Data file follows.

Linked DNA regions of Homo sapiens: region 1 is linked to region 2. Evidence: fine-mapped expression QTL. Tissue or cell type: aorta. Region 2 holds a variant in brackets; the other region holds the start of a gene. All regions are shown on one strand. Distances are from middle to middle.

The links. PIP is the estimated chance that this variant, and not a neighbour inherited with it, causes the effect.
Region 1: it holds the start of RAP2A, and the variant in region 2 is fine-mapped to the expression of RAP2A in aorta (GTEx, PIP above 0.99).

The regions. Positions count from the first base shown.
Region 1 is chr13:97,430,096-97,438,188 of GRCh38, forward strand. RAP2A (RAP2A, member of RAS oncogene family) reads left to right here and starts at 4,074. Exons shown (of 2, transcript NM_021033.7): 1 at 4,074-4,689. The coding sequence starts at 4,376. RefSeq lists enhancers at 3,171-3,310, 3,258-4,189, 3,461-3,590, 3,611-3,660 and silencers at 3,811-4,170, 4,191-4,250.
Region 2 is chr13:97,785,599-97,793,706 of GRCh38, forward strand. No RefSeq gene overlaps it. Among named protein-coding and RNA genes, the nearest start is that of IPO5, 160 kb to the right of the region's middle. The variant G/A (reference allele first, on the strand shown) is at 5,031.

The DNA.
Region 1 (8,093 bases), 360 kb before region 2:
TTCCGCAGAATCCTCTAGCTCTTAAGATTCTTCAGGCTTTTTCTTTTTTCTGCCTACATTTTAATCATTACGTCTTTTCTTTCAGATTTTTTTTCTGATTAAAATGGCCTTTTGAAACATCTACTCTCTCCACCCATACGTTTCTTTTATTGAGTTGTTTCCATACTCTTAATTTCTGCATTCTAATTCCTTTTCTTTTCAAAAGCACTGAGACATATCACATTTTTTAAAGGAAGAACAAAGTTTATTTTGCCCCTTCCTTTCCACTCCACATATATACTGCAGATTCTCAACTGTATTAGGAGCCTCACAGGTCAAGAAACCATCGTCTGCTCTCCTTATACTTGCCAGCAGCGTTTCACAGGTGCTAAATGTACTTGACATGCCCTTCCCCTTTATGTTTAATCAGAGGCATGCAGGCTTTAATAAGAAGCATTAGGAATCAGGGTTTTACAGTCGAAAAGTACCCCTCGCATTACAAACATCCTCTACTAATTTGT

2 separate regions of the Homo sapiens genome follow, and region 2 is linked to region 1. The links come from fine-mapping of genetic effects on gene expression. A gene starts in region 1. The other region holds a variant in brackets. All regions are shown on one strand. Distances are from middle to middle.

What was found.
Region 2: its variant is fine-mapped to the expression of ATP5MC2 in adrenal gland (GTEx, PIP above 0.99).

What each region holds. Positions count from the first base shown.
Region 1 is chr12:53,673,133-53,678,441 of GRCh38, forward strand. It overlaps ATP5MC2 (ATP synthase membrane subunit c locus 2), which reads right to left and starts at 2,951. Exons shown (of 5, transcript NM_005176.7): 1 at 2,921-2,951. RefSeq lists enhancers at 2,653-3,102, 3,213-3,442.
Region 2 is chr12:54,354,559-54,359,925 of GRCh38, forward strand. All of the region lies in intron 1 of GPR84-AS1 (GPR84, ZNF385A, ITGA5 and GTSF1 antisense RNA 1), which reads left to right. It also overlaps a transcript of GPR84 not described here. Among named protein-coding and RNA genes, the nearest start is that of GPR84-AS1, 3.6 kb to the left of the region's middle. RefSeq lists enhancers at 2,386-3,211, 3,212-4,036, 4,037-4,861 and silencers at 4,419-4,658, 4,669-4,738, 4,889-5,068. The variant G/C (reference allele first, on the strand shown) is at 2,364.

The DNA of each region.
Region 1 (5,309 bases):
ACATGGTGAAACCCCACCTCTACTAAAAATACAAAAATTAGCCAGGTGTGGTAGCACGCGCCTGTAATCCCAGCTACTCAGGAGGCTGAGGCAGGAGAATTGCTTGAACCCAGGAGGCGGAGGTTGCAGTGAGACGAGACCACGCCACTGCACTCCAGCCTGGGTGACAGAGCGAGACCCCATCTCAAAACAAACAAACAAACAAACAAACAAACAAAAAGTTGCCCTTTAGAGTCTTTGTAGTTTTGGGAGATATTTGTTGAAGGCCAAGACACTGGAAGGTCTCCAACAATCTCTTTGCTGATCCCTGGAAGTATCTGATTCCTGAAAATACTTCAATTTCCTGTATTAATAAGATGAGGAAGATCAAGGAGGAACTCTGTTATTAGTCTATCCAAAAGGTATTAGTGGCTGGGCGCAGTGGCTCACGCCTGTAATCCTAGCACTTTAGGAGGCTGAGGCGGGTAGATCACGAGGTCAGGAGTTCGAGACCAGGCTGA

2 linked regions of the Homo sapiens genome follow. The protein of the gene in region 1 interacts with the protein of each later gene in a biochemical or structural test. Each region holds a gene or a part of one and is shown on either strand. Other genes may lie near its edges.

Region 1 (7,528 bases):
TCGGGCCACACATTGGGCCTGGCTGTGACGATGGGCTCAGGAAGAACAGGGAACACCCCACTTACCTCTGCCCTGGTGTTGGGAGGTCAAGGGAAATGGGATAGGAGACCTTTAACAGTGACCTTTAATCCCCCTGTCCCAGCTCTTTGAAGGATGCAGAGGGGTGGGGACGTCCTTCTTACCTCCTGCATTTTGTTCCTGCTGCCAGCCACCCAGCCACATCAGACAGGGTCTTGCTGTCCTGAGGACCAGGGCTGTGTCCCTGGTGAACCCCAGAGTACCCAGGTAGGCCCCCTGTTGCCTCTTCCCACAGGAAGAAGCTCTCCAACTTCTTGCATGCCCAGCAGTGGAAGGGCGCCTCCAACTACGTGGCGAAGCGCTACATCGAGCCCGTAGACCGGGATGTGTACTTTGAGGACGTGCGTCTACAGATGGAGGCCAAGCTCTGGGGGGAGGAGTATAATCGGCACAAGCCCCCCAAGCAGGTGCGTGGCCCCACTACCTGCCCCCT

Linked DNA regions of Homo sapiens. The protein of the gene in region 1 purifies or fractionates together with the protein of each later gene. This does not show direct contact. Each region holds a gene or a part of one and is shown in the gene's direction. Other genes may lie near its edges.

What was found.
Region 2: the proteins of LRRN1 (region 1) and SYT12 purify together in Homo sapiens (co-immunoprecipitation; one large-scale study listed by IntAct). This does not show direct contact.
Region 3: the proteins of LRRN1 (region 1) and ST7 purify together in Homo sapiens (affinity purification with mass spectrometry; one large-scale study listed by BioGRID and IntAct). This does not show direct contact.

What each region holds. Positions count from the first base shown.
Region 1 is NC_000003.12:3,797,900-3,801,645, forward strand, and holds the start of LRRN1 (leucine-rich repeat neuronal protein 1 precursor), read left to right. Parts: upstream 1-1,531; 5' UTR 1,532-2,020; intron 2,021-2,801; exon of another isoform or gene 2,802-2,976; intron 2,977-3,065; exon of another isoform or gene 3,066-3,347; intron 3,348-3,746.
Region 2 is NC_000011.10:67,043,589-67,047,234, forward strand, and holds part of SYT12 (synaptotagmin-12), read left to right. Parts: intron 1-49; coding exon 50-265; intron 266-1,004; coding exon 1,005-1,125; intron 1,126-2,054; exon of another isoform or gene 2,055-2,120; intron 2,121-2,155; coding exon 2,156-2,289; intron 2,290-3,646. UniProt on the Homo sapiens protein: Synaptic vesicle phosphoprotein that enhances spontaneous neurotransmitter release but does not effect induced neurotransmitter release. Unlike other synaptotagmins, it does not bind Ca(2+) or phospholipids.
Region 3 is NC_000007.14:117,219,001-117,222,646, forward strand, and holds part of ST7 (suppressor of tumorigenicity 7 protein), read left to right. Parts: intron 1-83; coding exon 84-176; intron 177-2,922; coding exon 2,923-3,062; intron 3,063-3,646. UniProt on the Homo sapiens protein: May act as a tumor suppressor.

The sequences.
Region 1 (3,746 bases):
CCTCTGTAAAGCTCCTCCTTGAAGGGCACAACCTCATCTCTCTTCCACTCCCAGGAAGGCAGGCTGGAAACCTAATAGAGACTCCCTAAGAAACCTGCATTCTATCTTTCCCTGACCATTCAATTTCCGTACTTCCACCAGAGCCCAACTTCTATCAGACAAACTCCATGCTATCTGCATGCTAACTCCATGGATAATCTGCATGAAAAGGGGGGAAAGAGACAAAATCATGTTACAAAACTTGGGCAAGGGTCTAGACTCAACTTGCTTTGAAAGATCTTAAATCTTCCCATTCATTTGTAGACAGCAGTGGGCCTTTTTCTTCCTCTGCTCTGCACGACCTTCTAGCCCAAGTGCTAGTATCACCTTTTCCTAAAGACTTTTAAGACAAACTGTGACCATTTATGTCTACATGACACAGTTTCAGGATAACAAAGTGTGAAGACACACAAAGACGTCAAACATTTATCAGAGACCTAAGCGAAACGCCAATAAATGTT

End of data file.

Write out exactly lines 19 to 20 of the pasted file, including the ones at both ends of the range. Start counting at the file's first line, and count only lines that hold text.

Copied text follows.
2 linked regions of the Homo sapiens genome follow. The protein of the gene in region 1 interacts with the protein of each later gene in a biochemical or structural test. Each region holds a gene or a part of one and is shown on either strand. Other genes may lie near its edges.

Region 1 (7,528 bases):